Tuesday, November 13, 2018

If Buddhism taught Biology

§ 3. The root inheritance, the starting capital for self-training
I didn't ask to be reborn. It was my karma.
...This suggests that namo must be significant.

"If we take it up for consideration, we find that na stands for the water element, and mo for the earth element—and with this, a line from the Buddhist texts comes to mind:

Mātā-petika-sambhavo odāna-kummāsa-paccayo:

The caul or embryonic sac we're born in
"When the generative elements of the mother and father are combined, the body comes into being. When it is born from the mother’s womb, it is nourished with rice and meal and so is able to develop and grow."

Na is the mother’s element; mo, the father’s element. When these two elements are combined, the mother’s fire element then warms the combination until it becomes what is called a kalala, a droplet of oil.

This is the point where the connecting consciousness (paṭisandhi-viññāṇa) can make its connection so that the mind becomes joined to the namo element. Once the mind has taken up residence, the droplet of oil develops until it is an ambuja, a glob of blood.

"From a glob of blood it becomes a ghana, a rod, and then a pesī, a lump of flesh. Then it expands itself into a lizard-like shape, with five extensions: two arms, two legs, and a head.

"(As for the elements ba, breath, and dha, fire, these take up residence later, because they are not what the mind holds onto. If the mind lets the droplet of oil drop, the droplet of oil vanishes or is discarded as useless.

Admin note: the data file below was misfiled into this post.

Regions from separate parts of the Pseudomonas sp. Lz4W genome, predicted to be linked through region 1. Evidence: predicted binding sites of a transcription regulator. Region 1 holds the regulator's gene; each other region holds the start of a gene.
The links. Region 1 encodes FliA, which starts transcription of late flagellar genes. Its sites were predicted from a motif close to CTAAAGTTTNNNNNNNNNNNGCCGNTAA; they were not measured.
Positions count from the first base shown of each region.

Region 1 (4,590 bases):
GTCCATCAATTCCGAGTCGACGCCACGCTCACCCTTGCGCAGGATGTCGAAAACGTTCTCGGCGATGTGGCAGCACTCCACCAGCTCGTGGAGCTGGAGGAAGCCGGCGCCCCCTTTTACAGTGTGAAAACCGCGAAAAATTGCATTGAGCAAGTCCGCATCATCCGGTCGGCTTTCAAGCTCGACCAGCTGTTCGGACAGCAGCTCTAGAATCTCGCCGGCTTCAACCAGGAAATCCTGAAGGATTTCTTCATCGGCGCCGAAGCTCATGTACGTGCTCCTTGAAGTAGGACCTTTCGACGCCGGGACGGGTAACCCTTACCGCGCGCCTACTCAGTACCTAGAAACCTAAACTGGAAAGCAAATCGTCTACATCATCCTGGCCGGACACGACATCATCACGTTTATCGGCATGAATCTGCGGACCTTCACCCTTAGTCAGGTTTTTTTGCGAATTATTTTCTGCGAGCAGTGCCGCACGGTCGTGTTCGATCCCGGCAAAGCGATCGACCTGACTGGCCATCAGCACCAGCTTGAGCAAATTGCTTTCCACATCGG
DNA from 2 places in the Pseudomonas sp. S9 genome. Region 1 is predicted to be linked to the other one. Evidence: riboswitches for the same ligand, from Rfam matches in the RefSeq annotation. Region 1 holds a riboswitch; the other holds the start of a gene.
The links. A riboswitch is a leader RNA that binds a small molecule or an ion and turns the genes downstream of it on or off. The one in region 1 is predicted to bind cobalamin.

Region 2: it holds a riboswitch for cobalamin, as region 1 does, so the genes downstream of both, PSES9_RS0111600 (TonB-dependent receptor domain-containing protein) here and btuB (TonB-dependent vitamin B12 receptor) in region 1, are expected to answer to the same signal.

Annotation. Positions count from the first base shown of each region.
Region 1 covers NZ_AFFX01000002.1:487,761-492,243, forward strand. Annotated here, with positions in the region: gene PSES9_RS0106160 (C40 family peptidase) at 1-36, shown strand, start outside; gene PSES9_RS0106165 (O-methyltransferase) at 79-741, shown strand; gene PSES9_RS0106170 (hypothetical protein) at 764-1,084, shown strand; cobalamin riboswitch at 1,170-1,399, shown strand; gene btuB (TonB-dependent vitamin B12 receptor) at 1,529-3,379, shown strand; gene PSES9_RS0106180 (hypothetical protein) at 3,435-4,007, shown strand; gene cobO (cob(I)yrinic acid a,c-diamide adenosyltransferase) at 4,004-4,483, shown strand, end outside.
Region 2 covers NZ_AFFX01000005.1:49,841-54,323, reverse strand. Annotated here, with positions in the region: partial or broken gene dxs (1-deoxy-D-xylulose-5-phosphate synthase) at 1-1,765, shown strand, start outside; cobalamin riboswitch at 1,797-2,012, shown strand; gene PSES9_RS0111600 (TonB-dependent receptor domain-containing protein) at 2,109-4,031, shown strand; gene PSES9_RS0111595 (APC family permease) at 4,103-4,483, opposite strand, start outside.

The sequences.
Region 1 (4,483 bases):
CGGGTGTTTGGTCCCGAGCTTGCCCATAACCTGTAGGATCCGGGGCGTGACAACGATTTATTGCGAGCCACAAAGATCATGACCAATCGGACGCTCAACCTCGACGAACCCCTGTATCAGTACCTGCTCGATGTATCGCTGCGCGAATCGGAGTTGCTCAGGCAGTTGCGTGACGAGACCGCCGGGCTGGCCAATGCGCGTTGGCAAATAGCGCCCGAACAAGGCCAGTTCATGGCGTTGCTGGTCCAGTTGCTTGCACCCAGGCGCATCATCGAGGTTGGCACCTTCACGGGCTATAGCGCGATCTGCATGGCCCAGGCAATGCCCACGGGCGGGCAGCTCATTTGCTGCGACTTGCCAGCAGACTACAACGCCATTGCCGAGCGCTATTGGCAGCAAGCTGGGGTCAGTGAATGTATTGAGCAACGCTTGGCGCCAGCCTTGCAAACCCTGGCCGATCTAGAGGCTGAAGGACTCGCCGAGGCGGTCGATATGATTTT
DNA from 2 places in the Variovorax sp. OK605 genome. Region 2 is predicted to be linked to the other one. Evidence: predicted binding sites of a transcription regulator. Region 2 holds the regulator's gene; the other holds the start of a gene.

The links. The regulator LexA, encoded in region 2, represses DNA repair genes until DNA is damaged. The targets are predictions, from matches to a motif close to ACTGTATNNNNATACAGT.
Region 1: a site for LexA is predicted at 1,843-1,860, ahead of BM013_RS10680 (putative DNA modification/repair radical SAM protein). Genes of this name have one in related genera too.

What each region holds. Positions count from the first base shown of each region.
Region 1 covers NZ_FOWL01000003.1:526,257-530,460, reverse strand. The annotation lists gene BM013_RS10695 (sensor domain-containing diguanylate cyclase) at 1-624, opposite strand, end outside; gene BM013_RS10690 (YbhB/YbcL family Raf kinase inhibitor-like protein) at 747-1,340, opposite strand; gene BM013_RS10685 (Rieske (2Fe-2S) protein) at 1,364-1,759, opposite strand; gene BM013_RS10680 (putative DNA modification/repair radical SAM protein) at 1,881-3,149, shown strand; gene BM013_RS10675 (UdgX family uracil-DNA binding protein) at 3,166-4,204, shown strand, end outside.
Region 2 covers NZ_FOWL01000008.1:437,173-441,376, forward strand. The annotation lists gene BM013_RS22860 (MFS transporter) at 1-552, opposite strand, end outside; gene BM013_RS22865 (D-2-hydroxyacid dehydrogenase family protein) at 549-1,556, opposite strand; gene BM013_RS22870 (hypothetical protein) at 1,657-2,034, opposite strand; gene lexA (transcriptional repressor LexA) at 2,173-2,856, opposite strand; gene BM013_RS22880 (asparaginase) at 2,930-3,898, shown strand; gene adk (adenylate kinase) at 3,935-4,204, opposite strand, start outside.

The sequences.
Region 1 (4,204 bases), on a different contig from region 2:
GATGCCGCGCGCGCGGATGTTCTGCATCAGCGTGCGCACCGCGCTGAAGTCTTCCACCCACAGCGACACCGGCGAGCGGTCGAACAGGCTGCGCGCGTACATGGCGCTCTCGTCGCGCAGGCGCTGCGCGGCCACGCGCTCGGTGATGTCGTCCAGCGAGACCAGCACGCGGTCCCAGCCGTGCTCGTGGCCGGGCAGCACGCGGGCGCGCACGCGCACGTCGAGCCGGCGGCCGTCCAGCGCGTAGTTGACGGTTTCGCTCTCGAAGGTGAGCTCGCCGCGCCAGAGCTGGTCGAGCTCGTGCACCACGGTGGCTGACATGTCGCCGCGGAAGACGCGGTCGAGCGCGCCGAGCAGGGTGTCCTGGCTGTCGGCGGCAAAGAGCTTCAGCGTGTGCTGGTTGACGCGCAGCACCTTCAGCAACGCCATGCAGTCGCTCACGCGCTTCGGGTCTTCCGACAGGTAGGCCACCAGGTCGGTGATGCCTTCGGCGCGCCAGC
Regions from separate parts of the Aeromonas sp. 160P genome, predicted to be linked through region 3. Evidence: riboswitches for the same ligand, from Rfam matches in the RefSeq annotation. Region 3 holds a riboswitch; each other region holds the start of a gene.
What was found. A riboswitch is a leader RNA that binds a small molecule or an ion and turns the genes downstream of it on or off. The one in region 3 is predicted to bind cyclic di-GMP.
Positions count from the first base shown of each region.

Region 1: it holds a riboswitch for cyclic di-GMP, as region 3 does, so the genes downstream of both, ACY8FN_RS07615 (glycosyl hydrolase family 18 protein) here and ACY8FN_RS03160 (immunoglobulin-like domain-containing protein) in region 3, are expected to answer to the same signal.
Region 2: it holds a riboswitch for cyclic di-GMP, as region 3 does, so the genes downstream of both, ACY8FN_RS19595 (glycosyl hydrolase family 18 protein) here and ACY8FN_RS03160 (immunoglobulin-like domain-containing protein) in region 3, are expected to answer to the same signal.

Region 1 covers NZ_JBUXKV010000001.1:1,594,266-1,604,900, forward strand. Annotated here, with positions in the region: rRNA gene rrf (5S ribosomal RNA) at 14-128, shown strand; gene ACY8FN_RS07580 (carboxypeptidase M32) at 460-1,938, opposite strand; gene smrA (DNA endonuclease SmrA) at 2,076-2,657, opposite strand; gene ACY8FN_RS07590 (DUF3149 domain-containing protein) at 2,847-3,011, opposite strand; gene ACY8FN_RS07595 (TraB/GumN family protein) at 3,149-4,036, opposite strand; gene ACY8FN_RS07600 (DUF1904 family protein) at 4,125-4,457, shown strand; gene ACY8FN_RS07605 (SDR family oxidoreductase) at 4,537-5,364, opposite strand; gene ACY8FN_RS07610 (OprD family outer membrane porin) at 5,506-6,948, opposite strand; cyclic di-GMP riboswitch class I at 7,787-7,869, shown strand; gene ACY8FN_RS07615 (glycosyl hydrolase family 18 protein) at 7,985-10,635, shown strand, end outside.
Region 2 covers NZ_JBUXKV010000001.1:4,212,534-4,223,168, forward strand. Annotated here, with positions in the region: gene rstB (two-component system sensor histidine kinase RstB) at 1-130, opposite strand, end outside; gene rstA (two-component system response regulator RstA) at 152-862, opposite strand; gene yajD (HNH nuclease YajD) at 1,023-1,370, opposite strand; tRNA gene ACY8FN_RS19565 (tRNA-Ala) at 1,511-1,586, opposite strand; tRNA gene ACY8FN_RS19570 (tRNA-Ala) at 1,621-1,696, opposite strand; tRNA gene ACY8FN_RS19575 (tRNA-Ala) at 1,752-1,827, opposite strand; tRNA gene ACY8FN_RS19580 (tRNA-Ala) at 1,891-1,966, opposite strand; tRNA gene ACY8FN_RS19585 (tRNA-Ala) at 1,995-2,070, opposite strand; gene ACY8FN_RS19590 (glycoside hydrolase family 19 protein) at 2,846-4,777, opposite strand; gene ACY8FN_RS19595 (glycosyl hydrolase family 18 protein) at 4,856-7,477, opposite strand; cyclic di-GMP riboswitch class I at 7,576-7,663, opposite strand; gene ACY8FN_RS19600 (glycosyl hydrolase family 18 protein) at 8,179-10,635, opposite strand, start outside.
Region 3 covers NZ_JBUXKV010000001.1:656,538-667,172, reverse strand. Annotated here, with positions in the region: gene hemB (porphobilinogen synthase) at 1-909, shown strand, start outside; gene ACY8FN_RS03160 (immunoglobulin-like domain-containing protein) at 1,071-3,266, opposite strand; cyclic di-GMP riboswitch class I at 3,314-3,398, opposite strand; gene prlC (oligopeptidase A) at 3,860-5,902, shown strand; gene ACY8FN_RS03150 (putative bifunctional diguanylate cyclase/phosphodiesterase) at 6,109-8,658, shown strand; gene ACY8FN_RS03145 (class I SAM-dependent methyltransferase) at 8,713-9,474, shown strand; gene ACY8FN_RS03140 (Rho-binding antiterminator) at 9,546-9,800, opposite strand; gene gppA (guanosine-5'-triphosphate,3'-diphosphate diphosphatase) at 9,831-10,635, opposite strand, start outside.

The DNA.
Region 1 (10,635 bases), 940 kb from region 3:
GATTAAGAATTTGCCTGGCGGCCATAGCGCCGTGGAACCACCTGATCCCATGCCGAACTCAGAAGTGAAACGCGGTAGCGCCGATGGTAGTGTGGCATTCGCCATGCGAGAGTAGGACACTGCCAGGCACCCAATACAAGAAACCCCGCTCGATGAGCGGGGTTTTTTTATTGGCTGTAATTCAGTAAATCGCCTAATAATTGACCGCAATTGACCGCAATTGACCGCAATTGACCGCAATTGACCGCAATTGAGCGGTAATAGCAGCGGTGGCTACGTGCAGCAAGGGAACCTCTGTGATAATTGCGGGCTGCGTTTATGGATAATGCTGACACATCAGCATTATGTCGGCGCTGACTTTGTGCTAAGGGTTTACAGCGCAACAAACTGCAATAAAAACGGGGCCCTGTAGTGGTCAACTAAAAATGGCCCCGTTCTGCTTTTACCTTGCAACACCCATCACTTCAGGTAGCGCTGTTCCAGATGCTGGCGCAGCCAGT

"It has no breath or fire, just as when a person dies and the breath and fire vanishes from the body. This is why we say they are secondary elements. The important factors are the two original elements, namo).
I am completely dependent on others.
"After the child is born, it has to depend on na, its mother, and mo, its father, to care for it, nurturing it and nourishing it with such foods as rice and meal, at the same time teaching and training it in every form of goodness.

"The mother and father are thus called the child’s first and foremost teachers. The love and benevolence the mother and father feel for their children cannot be measured or calculated. The legacy they give us—this body—is our primal inheritance.

"External wealth, silver or gold, comes from this body. If we didn’t have this body, we wouldn’t be able to do anything, which means that we wouldn’t have anything at all.

"For this reason, our body is the root of our entire inheritance from our mother and father, which is why we say that the good they have done us cannot be measured or calculated [and is impossible to repay except by establishing them in the liberating Dharma]. Wise people thus never neglect or forget them.

"We first have to take up this body, this namo, and only then do we perform the act of bending it down in homage. To translate namo as homage is to translate only the act, not the source of the act." More

A Heart Released: The Teachings of Phra Ajaan Mun, translated by Ven. Ṭhānissaro. (ePublished Jan. 1, 2016). Much has been written about the life of Ajahn Mun (1870-1949), the founder of the Thai Forest Tradition, but very little was recorded of his teachings during his lifetime. (Most of his teachings he left in the form of people: the students whose lives were profoundly shaped by the experience of living and practicing meditation under his guidance). Translated here, A Heart Released (Muttodaya), is a record of passages from his sermons made during the years 1944-1945 by two monks who were staying under his guidance.

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